Police in the Chinese financial hub of Shanghai broke up a news conference by a group of haemophiliacs who say they contracted HIV/AIDS through contaminated blood transfusions, an activist said on Thursday.
Journalists were detained and police surrounded the hotel where the event was taking place, said Wan Yanhai, the widely respected director of the Beijing Aizhixing Institute of Health Education.
Calls to the Shanghai city government and police were not answered.
The group has been demanding compensation but the government has stymied legal efforts to sue the company they say provided the infected blood products, Wan said.
“We strongly and angrily condemn the Shanghai police for this action which seriously encroaches on the rights of citizens to free expression,” Wan said in a statement.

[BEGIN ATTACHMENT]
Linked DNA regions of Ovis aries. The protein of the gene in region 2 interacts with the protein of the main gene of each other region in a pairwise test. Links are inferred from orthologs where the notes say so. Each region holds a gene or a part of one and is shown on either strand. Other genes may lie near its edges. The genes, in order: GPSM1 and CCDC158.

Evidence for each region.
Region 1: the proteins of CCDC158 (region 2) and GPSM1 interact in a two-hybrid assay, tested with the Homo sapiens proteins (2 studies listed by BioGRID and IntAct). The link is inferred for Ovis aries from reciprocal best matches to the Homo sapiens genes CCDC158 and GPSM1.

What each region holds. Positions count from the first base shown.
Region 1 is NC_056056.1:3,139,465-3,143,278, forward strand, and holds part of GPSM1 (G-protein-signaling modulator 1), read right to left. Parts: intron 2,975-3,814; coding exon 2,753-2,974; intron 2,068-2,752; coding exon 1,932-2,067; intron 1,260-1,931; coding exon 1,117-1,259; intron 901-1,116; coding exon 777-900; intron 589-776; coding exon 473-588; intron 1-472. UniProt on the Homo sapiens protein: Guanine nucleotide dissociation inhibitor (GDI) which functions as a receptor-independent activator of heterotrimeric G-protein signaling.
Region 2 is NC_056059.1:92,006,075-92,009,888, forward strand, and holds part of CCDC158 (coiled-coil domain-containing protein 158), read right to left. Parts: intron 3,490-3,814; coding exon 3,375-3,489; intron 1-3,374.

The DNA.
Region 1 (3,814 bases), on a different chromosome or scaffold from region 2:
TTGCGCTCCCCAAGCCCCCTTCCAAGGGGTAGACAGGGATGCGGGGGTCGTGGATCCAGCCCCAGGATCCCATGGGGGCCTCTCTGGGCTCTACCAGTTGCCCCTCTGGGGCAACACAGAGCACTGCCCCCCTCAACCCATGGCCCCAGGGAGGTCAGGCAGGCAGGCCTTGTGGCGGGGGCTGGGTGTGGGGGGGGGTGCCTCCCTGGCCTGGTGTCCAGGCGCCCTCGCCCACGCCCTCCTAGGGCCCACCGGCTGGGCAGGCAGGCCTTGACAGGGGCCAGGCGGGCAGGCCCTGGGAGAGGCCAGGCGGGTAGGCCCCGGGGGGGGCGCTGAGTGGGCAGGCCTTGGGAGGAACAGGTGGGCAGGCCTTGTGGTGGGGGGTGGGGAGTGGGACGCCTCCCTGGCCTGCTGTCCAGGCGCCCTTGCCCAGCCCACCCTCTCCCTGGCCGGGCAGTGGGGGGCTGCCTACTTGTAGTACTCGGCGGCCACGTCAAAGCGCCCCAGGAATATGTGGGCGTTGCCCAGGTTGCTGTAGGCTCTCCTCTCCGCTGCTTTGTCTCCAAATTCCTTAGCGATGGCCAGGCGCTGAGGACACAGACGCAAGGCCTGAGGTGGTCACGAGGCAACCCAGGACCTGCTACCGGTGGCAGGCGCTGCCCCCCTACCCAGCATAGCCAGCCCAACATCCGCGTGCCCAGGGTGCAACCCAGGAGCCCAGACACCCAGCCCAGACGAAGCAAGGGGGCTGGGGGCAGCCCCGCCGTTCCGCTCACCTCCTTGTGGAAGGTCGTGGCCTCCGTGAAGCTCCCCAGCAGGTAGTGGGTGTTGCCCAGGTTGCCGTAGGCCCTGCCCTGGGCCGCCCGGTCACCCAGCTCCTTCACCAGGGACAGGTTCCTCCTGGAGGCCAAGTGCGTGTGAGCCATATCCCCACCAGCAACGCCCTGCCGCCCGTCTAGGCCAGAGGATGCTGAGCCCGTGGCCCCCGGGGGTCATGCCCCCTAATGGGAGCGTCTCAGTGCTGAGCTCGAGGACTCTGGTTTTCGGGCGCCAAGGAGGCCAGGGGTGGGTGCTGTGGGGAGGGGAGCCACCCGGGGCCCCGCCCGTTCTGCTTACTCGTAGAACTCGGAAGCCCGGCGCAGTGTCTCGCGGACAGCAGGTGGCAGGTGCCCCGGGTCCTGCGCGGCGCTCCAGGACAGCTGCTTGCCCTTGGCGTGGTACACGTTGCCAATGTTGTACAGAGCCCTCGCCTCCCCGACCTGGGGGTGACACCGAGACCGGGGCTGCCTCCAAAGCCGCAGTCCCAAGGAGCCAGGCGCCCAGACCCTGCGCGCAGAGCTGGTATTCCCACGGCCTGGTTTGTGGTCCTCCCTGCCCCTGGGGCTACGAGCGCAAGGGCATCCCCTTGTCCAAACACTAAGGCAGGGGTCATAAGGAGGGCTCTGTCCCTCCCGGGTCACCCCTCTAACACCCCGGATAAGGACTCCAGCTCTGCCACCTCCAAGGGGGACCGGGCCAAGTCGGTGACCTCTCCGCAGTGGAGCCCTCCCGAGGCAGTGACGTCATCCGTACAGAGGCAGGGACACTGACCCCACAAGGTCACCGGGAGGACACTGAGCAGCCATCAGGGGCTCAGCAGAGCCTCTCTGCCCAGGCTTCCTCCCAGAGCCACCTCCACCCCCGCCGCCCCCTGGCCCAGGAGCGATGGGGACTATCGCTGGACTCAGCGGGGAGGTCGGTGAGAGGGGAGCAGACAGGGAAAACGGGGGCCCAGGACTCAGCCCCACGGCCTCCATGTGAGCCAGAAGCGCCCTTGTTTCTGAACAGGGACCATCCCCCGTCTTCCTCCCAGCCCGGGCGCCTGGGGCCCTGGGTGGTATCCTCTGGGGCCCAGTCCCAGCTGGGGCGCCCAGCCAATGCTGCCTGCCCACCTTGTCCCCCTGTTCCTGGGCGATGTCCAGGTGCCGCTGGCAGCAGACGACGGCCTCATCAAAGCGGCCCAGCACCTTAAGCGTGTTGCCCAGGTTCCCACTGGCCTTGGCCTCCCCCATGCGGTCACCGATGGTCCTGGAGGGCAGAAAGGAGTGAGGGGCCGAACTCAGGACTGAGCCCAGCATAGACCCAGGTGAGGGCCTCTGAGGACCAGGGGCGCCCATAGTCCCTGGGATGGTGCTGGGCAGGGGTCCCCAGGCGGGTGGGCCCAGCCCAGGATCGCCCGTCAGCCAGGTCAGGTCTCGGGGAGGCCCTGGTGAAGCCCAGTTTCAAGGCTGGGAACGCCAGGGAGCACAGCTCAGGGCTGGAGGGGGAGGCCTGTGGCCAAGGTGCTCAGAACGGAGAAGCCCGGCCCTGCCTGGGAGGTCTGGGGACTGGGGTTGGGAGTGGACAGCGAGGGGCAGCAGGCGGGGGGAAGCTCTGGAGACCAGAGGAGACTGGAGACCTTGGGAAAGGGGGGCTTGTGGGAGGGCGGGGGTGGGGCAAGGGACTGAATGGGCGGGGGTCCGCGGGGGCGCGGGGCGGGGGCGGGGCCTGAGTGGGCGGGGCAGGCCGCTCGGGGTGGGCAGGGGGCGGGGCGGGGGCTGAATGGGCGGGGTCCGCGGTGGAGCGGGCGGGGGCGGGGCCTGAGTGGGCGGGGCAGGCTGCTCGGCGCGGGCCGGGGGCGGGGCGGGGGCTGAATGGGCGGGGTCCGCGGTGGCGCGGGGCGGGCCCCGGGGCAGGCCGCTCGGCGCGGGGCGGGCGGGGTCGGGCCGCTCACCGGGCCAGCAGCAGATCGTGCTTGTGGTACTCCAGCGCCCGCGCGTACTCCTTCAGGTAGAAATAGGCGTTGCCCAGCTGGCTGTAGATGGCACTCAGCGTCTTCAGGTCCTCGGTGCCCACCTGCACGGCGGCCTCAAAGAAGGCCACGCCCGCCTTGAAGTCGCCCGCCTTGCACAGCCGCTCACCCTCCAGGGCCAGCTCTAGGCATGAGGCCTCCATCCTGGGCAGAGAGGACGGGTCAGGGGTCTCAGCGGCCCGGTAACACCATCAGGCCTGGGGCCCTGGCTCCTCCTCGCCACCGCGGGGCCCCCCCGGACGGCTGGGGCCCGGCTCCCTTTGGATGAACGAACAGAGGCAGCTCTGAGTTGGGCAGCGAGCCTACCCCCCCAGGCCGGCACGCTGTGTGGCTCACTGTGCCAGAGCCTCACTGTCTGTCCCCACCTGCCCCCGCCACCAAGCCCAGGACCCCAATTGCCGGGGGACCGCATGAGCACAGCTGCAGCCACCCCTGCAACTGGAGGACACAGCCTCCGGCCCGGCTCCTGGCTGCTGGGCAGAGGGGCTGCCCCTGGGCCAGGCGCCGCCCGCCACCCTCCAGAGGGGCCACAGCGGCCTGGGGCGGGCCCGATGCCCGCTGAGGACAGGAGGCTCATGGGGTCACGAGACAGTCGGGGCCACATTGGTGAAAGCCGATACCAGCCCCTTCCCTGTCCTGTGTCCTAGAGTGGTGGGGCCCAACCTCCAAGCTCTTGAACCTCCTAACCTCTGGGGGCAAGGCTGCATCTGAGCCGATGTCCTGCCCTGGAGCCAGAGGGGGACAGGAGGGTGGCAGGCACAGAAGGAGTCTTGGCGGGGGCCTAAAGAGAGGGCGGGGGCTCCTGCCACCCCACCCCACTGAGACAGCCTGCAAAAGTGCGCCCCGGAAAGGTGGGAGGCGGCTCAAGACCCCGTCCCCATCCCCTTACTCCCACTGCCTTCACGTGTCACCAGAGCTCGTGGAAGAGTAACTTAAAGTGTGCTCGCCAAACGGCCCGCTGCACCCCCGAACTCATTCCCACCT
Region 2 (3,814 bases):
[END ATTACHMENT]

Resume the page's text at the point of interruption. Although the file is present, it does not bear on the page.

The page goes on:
Last year, the central government said it would severely punish those responsible for serious diseases transmitted by transfusions. The move followed several cases in which people were infected after receiving blood sold by HIV carriers.
But health workers and AIDS activists say blood for transfusions is still not routinely tested for the disease.
Political sensitivity and social stigma still surround AIDS in China, and the government’s slowness to acknowledge the epidemic contributed to its spread, especially in the central province of Henan, where in the 1990s millions sold blood to unsanitary clinics.
There were about 25,000 deaths from AIDS across China in 2005. In January, Beijing lowered by around 30 percent the estimated number of people living with HIV/AIDS to 650,000, yet warned against complacency, saying the figure was still rising with many people unaware of the danger.
Revision date: July 3, 2011
Last revised: by Janet A. Staessen, MD, PhD